Change Management WalkMe TeamUpdated March 17, 2021

What Are the Best Organizational Effectiveness Approaches?

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What Are the Best Organizational Effectiveness Approaches?

Organizational effectiveness approaches make a big difference when it comes to business performance.

How you model organizational effectiveness, after all, affects:

  • Business process design
  • Organizational strategy
  • Policies and procedures
  • Workforce culture and the workplace climate

Among many other things.

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Ultimately, these factors all contribute to an organization’s key performance metrics – such as profitability, growth, market share, and how well it achieves its objectives.

Below, we will look at a few of the most common approaches to organizational effectiveness, so you can decide which one is right for your business … or use them as resources to create your own model of organizational effectiveness.

Organizational Effectiveness Approaches

There are quite a few perspectives on how to model and measure organizational effectiveness.

Here are some of the most common:

A Goal-Based Approach

This perspective uses organizational objectives as the main criteria for success.

It gauges:

  • Whether or not an organization meets its stated goals
  • How efficiently those goals are met
  • Key organizational aims, such as profits, innovation, growth, market share, and so forth

The goal-based approach is relatively straightforward and easy to understand.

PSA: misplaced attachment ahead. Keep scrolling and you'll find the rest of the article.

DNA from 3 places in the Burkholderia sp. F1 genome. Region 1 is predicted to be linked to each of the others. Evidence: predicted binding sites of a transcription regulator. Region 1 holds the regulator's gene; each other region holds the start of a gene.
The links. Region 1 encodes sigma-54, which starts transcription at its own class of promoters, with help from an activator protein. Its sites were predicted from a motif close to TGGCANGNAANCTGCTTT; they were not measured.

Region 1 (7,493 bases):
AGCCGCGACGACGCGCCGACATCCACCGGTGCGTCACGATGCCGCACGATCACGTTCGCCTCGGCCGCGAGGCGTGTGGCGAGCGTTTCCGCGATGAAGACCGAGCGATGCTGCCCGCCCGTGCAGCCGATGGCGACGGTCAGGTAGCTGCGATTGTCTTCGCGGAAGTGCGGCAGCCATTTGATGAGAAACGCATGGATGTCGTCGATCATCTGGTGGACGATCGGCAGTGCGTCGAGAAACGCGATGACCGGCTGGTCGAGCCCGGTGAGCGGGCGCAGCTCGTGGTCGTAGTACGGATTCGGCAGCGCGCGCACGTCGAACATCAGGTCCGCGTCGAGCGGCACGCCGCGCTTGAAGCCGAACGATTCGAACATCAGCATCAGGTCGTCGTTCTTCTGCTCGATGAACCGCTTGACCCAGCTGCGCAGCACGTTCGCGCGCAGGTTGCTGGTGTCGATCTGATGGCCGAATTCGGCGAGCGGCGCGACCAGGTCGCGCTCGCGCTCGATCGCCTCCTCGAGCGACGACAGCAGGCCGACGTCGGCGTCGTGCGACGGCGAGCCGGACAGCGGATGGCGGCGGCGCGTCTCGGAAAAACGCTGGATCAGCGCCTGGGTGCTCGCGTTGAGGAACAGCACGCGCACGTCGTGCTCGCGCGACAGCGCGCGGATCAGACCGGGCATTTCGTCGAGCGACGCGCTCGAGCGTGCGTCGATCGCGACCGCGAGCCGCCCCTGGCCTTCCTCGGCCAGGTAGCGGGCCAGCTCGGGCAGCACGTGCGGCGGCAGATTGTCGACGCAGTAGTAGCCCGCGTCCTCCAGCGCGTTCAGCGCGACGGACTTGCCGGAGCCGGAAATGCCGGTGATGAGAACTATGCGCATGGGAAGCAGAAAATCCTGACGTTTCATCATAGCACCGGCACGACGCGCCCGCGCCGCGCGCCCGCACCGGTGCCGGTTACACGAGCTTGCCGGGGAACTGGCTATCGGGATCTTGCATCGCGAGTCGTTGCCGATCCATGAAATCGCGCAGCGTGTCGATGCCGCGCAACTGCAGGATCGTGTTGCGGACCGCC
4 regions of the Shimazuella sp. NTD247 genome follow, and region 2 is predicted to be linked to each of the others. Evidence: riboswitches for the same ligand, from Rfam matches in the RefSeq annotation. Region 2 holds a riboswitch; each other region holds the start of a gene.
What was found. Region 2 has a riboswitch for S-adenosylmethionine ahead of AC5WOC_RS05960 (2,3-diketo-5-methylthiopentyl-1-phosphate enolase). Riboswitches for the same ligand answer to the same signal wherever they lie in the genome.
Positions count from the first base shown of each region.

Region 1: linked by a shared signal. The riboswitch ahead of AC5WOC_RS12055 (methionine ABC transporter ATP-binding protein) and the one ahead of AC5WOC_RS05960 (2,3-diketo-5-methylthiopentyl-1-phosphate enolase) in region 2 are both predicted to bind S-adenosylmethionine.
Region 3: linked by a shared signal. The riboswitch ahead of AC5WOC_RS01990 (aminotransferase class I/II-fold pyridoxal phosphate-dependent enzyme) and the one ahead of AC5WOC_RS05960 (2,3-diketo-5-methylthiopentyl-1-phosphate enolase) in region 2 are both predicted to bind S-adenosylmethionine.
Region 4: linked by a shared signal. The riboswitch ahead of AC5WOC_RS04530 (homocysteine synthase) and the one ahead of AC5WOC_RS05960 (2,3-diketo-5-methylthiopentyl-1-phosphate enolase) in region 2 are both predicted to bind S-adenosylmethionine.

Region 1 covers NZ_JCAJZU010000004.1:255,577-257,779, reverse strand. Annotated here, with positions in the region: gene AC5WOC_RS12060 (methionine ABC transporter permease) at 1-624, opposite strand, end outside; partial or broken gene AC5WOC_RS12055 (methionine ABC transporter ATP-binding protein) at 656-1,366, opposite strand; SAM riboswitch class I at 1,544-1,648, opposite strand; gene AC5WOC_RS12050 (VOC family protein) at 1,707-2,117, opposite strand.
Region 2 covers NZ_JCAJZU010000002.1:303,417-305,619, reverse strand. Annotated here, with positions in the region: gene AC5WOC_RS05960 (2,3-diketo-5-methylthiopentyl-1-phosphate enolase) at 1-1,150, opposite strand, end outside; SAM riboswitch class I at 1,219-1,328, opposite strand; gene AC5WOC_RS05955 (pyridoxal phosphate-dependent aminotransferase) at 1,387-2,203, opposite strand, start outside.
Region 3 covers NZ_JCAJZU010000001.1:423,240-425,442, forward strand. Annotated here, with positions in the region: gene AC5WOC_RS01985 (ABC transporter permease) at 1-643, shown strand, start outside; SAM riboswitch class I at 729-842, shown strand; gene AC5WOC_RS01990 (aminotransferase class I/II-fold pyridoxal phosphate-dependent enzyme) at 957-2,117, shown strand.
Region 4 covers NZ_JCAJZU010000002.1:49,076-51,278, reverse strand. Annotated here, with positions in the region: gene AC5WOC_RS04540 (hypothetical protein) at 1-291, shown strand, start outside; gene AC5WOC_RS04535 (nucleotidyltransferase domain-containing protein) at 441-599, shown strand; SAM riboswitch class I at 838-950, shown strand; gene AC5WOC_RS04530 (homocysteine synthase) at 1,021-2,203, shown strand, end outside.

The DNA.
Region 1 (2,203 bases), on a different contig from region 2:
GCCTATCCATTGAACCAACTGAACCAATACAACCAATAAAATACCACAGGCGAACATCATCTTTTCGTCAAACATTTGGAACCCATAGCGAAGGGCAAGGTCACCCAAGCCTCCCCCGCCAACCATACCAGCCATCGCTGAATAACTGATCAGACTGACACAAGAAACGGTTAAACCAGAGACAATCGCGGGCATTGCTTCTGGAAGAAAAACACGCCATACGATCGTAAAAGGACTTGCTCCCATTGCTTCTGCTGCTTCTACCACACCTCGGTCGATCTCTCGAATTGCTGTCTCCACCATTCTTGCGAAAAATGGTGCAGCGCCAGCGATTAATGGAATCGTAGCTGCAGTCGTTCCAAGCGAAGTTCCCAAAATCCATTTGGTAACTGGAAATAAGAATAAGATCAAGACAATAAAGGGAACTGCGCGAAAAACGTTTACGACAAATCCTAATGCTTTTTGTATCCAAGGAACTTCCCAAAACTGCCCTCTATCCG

However, strictly focusing on goals leaves out many other business areas that contribute to organizational effectiveness, such as those covered below.

Process Efficiencies

Each business is composed of a set of functions, such as marketing, sales, IT, finance, human resources, and so on.

The efficiency of each individual unit – as well as their alignment and synchronicity – can act as a measure for organizational performance.

This approach has its advantages. But, like the goal-focused approach mentioned above, it also comes with its own drawbacks. 

It tends to leave out other systems that affect business productivity, such as leadership, communication, and delivery.

For this reason, some approaches to organizational effectiveness measure effectiveness with a disparate set of business systems.

Business Systems

Some academics and business professionals prefer to evaluate organizational performance based on multiple dimensions.

One approach, for instance, evaluates four key elements:

  • Production and output
  • Workforce commitment
  • Leadership ability
  • Interpersonal conflicts between supervisors and subordinates

The Leadership Circle evaluates organizational effectiveness according to six systems:

  • Leadership
  • Communication
  • Accountability
  • Delivery
  • Performance
  • Measurement

Regardless of the approach or model that an organization chooses, it is important to take a systematic, goal-oriented approach to improvement.

In almost all cases, improving organizational effectiveness involves change, which is why effective change management is so important.